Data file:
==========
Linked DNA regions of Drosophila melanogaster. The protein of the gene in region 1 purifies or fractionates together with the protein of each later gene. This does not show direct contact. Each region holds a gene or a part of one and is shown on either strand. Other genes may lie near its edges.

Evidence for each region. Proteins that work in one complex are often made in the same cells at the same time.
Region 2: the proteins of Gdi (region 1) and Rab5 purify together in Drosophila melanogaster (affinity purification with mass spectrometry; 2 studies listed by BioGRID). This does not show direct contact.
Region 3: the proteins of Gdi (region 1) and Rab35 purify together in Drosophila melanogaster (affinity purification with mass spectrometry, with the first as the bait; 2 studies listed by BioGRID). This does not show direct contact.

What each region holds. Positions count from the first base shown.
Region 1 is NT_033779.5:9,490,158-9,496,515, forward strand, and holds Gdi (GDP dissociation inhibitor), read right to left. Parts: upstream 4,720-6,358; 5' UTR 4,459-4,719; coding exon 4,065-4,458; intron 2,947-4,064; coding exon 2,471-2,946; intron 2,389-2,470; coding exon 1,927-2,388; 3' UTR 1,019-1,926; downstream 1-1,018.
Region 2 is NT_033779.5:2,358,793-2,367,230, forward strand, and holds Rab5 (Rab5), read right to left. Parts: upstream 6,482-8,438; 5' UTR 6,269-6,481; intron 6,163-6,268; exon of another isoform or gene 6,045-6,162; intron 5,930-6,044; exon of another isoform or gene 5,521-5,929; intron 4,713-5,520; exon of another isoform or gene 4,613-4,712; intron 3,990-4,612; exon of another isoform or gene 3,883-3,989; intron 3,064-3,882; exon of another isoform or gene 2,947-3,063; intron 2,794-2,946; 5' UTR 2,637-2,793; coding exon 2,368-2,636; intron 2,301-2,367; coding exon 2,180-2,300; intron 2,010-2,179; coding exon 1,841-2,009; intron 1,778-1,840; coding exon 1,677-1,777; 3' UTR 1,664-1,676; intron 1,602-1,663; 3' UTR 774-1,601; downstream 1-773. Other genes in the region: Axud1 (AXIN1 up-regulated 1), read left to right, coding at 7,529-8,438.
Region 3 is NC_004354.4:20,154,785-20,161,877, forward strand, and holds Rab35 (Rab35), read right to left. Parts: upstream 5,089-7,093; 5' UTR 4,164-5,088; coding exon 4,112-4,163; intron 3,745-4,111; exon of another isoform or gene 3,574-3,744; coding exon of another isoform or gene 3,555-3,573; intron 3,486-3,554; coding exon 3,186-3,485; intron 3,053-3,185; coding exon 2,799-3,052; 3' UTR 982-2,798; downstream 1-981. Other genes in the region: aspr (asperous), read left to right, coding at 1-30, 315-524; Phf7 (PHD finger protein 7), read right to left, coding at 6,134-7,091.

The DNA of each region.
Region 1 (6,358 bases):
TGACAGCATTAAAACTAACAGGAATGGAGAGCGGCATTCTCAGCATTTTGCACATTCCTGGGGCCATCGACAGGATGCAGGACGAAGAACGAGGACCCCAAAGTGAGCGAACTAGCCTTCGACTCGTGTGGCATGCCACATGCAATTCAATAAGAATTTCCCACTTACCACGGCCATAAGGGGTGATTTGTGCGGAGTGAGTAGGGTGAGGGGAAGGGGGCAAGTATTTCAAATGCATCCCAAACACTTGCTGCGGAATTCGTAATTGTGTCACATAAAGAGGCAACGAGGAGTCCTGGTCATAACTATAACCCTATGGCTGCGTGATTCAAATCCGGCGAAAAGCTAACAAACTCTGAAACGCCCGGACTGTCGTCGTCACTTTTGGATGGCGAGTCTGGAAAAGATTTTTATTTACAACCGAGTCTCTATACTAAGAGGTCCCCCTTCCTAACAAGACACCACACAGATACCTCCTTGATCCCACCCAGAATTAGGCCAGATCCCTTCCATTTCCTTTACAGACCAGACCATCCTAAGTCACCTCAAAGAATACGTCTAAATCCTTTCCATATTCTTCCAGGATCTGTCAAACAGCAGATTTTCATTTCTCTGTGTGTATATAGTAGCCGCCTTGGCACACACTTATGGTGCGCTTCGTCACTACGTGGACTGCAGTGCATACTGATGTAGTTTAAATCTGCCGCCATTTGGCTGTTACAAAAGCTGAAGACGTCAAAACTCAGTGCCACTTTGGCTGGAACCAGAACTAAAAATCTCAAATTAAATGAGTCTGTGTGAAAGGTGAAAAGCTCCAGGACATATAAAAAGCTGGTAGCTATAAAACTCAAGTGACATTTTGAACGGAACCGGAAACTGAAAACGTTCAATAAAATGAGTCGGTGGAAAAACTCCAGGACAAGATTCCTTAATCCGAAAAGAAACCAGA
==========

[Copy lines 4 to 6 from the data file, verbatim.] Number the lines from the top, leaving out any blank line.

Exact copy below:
Region 3: the proteins of Gdi (region 1) and Rab35 purify together in Drosophila melanogaster (affinity purification with mass spectrometry, with the first as the bait; 2 studies listed by BioGRID). This does not show direct contact.

What each region holds. Positions count from the first base shown.
Region 1 is NT_033779.5:9,490,158-9,496,515, forward strand, and holds Gdi (GDP dissociation inhibitor), read right to left. Parts: upstream 4,720-6,358; 5' UTR 4,459-4,719; coding exon 4,065-4,458; intron 2,947-4,064; coding exon 2,471-2,946; intron 2,389-2,470; coding exon 1,927-2,388; 3' UTR 1,019-1,926; downstream 1-1,018.